A class-action lawsuit filed against Price Chopper Supermarkets on Wednesday accuses the Schenectady-based grocery chain of intentionally misclassifying its workers to get out of paying them overtime.
The suit was filed in federal court in Massachusetts and is being handled by law firms Cohen Kinne Valicenti & Cook and Outten & Golden.
The lawsuit alleges Price Chopper, in an attempt to reduce labor costs, unlawfully classifies its department managers as “team leaders” — a position the company exempts from overtime protections. According to plaintiff Shelly J. Davine, she and other team leaders were paid the same hourly wage rate each week but were regularly required to work more than 45 hours a week — and often 50 hours a week — alongside overtime-eligible employees who did the same work.
Price Chopper spokeswoman Mona Golub did not respond to specific questions about the suit Wednesday, but issued a statement saying the company hadn’t yet been served with the complaint and thus had not had an opportunity to review the allegations.
“With regard to compliance with wage and hour laws, we are very familiar with their requirements and the analysis that must be done to make sure that employees are paid accordingly,” she said. “We take our obligations to our employees seriously and take the necessary steps to ensure that we comply with the law.”
The Golub Corp.-owned chain operates 134 stores across the Northeast and employs about 22,000. In the last two years, it has cut 160 administrative positions from its Schenectady headquarters in an attempt to stay lean in an intensifying grocery landscape.
Plaintiff Davine lives in North Adams, Massachusetts, and worked as a team leader at Price Chopper stores in North Adams, Lenox and Lee from 1983 until June. The suit alleges that at each of the stores, she was subject to the same overtime exemptions, along with other team leaders in the bakery, deli, meat, seafood, grocery, front-end and produce departments. It also claims Price Chopper “willfully failed” to record all of the time employees worked.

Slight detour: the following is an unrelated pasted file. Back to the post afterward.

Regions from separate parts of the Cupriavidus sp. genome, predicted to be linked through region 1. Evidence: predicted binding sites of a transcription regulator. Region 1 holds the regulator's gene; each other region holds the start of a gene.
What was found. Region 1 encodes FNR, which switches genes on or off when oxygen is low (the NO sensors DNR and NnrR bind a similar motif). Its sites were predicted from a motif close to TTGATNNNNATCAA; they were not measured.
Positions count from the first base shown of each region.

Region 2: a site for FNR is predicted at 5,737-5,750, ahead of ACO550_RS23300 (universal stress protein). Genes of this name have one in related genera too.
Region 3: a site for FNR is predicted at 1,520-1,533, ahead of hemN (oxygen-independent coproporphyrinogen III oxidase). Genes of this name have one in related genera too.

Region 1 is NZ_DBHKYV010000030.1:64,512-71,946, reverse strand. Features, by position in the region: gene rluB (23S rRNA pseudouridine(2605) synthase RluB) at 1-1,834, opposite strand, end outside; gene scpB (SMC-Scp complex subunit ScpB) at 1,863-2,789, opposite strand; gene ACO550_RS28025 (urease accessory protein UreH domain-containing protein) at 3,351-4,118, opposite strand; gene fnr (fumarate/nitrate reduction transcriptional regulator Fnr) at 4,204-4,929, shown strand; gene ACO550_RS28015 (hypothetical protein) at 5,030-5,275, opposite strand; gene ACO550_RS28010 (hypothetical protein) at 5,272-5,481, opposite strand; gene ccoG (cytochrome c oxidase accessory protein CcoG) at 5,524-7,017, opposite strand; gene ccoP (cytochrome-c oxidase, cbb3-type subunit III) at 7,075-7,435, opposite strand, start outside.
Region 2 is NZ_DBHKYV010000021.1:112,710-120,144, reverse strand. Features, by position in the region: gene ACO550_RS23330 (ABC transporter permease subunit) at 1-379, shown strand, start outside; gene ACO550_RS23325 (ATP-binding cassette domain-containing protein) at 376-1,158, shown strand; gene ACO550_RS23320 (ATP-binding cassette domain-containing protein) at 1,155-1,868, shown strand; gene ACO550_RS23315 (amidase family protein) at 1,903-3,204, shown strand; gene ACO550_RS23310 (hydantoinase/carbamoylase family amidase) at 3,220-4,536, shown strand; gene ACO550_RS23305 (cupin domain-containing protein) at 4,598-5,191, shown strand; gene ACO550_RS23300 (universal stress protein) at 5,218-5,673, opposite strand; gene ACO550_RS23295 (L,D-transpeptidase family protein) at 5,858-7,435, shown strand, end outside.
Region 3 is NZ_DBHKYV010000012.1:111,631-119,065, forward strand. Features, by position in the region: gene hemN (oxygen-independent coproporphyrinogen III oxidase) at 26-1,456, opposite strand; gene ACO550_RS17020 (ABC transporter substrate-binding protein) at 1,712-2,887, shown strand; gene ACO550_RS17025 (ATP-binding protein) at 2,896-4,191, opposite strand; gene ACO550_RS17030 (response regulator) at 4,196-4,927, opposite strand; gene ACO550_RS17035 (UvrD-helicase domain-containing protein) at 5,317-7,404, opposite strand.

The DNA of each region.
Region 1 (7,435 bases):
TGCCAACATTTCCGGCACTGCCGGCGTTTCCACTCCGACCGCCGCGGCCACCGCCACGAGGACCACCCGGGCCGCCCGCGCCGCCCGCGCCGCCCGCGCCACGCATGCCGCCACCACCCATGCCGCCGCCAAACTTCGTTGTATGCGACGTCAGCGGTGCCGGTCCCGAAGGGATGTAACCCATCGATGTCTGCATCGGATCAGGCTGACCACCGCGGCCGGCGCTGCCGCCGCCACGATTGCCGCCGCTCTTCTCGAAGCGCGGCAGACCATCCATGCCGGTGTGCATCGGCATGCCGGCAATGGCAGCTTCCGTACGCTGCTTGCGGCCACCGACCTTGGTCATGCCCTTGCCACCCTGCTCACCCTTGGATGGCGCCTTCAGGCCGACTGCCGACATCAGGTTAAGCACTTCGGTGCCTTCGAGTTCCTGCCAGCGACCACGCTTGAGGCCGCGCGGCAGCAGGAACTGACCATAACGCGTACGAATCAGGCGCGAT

Attorney Rachel Bien, of Outten & Golden, said they are calling on other team leaders to come forward and opt into the class-action suit.
“There are several hundred people who would be affected by the lawsuit because they are in the same job title and have been classified in the same way,” Bien said. “It’s really hard to estimate right now, but I think we’re talking about unpaid wages in the seven figures.”
The suit specifically alleges violations of overtime provisions under the Fair Labor Standards Act and violations of overtime and payment-of-wages provisions under the Massachusetts Wage Act. The federal violations allow employees from Price Chopper stores outside Massachusetts to join the class-action collective, Bien said. Because of a three-year statute of limitations, though, they are seeking team leaders who were employed after July 30, 2011, to join the collective.
Named in the suit are: The Golub Corp.; Price Chopper Inc.; Price Chopper Operation Co. of Massachusetts Inc.; Executive Chairman of the Board Neil Golub; President and CEO Jerry Golub; CFO John J. Endres Jr.; and Vice President of Legal Services Christine Daniels.
The plaintiff is demanding a trial by jury.